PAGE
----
Long takes steps to tackle organised crime

Alliance Justice Minister Naomi Long has signalled her intent to commence powers including unexplained wealth orders, account freezing and forfeiture powers for law enforcement agencies, bringing Northern Ireland in line with the rest of the UK.

In a written statement to the Assembly, the Justice Minister informed MLAs she will be writing to the Home Secretary to advise she wishes to commence the relevant provisions contained within

• the Criminal Finances Act 2017 (‘the CFA 2017’) for Northern Ireland, including new unexplained wealth orders, account freezing and forfeiture provisions and listed assets forfeiture provisions; and

• the Crime (Overseas Production Orders) Act 2019 (‘the COPO Act 2019’) which will ensure law enforcement agencies and prosecuting authorities in Northern Ireland have the same powers as their counterparts in the rest of the UK to apply for and obtain electronic data from overseas service providers for the purposes of criminal investigations and prosecutions.

Naomi Long said: “When I became Minister, I said I wanted to make a real difference in the two years left of this mandate – and I meant it. One of the areas I said I particularly wanted to address was tackling the harm criminality and paramilitarism causes within our communities. Today marks a further step on the journey towards delivering that goal by ensuring law enforcement agencies have effective legal powers to deal with the threat posed by crime, including serious organised crime.

“The latest estimate available of the social and economic cost of serious organised crime to the UK is in the region of £37 billion. The recent Strategic Assessment of Serious Organised Crime 2020, published by the National Crime Agency in April, assessed the true cost could be significantly higher. Crime knows no borders and the CFA 2017 provisions will enhance our assets recovery regime, allowing us to keep parity with the rest of the UK.”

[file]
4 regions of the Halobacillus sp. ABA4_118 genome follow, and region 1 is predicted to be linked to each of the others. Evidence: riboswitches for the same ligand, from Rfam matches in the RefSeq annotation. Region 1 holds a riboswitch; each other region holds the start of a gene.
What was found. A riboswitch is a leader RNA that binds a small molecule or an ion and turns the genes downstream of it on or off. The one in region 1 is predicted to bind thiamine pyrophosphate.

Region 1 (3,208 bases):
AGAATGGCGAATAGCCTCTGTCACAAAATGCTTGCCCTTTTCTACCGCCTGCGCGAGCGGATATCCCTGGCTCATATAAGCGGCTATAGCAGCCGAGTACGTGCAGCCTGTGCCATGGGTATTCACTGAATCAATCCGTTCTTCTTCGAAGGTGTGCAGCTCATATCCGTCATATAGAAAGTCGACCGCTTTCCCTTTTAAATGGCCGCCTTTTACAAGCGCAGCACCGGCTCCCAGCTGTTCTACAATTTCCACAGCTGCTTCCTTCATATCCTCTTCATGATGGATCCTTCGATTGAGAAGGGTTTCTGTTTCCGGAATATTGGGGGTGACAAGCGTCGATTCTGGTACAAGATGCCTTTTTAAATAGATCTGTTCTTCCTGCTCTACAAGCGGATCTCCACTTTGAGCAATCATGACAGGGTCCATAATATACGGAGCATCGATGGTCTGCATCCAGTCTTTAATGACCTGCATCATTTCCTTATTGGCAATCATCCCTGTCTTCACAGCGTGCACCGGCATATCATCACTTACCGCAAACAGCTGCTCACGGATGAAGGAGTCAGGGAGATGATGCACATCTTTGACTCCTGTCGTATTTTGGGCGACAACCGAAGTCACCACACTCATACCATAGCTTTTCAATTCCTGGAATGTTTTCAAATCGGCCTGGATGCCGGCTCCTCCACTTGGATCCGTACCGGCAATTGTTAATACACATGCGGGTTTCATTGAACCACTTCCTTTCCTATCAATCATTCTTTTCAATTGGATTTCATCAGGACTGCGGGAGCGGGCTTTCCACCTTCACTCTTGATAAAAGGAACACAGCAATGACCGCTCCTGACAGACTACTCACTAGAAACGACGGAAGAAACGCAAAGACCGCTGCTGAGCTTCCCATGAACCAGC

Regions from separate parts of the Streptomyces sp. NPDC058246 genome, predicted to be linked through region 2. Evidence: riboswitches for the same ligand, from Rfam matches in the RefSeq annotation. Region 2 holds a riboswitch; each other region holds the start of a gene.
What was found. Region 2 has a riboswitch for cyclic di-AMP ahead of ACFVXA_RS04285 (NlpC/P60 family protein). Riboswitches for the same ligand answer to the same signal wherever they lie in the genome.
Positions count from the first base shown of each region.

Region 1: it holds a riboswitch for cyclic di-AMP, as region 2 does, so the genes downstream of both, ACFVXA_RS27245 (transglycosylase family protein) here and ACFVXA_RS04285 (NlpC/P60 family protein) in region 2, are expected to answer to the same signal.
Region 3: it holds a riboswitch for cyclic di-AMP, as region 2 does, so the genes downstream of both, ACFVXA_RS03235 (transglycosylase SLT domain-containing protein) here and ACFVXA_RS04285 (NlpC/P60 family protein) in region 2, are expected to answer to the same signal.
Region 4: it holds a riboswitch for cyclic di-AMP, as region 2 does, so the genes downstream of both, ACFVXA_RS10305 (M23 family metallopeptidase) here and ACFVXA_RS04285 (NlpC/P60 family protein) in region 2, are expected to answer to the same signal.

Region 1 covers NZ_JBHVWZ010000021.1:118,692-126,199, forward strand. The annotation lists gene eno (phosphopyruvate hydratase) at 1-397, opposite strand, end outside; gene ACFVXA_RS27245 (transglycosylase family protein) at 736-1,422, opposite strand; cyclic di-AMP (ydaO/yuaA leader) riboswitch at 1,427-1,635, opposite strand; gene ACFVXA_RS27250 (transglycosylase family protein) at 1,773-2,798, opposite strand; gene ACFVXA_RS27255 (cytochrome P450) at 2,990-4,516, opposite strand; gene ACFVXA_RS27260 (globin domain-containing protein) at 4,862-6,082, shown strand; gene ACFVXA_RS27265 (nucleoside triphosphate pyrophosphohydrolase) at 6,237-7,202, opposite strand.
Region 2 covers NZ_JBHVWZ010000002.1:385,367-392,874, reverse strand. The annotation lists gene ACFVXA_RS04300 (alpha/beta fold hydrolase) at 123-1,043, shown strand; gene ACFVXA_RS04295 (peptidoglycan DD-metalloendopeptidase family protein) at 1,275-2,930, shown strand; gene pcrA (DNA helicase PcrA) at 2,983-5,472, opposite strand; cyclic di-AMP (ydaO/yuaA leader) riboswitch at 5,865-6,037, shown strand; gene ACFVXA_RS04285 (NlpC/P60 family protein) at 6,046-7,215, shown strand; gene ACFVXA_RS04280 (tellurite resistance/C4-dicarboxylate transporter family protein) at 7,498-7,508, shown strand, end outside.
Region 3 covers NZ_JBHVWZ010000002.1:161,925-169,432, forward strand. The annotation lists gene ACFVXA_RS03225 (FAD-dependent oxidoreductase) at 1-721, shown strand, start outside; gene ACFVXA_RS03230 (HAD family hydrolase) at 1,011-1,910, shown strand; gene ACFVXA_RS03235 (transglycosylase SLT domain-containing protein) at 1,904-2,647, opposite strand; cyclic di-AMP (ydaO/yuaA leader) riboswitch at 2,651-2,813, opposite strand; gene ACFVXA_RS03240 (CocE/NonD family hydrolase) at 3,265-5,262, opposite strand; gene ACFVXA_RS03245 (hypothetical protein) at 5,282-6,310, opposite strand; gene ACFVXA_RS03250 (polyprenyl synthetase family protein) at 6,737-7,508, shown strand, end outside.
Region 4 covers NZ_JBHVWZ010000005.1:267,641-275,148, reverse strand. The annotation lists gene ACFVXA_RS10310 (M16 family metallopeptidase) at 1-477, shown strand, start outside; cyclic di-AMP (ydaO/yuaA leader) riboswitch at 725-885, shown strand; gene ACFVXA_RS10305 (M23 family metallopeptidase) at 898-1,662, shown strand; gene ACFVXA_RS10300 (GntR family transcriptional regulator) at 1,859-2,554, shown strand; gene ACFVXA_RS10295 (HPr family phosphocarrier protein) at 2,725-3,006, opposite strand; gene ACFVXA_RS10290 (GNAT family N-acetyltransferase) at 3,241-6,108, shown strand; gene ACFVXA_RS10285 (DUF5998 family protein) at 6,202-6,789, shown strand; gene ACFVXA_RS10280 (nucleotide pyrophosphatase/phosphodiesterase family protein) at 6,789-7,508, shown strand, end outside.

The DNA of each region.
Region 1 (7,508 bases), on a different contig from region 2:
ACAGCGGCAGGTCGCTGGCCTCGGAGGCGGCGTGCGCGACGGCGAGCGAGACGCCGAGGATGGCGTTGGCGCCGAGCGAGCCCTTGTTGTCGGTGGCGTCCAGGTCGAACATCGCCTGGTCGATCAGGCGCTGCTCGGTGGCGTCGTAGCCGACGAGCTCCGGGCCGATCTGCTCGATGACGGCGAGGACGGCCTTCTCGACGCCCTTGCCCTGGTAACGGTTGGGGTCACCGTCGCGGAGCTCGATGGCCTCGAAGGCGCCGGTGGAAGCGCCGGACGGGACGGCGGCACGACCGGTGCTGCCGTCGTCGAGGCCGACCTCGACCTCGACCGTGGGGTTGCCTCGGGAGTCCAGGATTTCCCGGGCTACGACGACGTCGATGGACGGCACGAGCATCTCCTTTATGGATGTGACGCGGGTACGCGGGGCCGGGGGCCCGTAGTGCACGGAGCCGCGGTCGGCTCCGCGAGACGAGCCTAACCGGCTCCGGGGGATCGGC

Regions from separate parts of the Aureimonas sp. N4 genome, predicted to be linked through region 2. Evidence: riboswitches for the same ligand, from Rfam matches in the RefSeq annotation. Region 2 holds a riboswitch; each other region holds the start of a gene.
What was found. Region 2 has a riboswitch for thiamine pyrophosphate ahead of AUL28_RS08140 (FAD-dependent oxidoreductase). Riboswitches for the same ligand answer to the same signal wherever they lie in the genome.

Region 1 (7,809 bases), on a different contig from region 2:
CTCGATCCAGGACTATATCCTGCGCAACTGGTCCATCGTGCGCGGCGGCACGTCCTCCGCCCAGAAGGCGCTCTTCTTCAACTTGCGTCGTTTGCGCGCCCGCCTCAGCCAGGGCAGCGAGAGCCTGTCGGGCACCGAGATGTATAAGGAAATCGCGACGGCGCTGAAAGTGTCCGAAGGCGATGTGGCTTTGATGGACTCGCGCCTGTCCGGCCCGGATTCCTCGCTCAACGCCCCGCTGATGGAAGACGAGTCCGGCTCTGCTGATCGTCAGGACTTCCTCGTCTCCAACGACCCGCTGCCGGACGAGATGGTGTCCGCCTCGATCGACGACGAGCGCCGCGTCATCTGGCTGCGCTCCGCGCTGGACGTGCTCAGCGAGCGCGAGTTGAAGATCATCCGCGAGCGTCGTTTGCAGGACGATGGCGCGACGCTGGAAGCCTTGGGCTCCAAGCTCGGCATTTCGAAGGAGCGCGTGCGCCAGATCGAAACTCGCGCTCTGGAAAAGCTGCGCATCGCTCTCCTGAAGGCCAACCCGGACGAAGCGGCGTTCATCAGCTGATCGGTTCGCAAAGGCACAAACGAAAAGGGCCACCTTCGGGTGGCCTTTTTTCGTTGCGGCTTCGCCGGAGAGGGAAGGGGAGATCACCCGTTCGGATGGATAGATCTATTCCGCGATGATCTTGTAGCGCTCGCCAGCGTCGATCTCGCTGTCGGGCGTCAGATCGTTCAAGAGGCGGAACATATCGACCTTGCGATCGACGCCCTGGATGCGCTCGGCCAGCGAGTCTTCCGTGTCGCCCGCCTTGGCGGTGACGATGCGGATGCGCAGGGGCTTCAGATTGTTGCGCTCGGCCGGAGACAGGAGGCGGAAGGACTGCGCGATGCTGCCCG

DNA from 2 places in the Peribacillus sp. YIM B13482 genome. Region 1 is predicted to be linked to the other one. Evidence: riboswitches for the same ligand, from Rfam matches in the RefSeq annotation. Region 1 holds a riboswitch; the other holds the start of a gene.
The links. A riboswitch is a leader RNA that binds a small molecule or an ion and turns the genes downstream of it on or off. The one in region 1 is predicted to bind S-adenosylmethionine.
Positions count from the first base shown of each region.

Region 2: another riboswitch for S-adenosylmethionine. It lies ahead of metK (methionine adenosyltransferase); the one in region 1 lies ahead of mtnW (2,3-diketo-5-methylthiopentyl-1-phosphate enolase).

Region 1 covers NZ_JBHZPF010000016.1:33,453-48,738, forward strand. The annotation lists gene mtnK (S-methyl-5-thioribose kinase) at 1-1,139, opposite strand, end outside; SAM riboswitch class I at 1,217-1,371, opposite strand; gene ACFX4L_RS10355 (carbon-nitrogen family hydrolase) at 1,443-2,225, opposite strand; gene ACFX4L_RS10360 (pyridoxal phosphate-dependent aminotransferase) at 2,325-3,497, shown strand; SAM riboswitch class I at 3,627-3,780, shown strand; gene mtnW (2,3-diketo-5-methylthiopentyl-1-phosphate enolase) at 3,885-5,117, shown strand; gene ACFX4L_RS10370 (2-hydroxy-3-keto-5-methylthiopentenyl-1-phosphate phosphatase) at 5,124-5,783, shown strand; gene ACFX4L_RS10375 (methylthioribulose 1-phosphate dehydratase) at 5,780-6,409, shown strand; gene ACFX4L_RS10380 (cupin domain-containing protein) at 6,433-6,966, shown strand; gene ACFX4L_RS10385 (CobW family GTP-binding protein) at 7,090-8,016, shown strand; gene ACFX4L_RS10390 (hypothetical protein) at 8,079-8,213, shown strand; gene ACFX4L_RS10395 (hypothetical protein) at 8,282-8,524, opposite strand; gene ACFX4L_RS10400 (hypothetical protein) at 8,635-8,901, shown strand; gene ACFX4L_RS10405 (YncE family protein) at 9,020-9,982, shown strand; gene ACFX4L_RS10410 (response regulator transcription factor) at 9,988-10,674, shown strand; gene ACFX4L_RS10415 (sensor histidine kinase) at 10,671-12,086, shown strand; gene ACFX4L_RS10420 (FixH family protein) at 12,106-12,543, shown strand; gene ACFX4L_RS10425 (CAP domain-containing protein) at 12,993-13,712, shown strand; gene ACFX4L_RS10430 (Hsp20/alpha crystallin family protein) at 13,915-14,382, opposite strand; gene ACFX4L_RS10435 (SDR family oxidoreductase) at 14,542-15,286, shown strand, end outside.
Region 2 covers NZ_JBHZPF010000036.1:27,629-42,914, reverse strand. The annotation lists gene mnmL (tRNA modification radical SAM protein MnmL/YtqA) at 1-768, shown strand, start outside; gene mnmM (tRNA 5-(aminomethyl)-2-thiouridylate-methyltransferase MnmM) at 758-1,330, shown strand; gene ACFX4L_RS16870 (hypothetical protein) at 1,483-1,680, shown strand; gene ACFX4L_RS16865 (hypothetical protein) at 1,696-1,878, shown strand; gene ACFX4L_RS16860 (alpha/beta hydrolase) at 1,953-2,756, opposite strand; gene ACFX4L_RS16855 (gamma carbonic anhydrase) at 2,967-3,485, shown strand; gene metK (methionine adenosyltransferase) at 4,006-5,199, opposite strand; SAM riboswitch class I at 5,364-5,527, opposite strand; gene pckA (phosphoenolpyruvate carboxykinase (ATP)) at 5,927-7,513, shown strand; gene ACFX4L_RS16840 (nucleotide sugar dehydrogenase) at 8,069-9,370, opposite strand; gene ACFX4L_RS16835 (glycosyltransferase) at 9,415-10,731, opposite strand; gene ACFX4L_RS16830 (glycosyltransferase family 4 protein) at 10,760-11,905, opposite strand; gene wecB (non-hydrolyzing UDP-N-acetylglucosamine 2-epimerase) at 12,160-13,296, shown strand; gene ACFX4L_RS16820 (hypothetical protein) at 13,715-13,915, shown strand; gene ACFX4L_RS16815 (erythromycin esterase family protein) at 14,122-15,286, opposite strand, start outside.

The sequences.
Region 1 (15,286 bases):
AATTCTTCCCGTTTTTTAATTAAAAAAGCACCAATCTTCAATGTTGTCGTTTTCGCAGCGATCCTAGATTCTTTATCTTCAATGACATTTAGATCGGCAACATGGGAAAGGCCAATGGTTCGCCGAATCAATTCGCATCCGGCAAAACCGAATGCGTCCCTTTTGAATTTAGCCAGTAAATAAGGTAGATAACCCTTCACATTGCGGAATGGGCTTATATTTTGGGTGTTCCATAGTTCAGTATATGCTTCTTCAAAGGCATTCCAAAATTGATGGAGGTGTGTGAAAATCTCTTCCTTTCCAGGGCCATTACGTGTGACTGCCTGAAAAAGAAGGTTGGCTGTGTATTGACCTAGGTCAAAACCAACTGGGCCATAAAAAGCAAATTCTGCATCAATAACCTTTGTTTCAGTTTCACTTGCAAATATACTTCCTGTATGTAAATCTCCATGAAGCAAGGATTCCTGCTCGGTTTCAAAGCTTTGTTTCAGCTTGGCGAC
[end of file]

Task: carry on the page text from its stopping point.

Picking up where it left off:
The COPO Act 2019 provisions will create new powers for law enforcement agencies to obtain stored electronic evidence from another country with which there is a designated international cooperation agreement. An agreement between the UK and US is due to be ratified later this year.

The Minister has advised Executive colleagues and the Justice Committee she will now work with the Home Secretary to progress commencement of the relevant provisions of both Acts during 2020.

She said: “The impact of serious organised crime on communities must be addressed. The members of the Organised Crime Task Force (OCTF) work in partnership to respond to the threats posed by organised criminality, using both criminal and civil tools to disrupt the activities of organised crime groups and proactively advising the public about steps that they can take to protect themselves from the harm caused by organised crime and to be vigilant so as not to support organised crime. The commencement of the relevant CFA 2017 powers in Northern Ireland will enhance the range of tools available to OCTF partners.”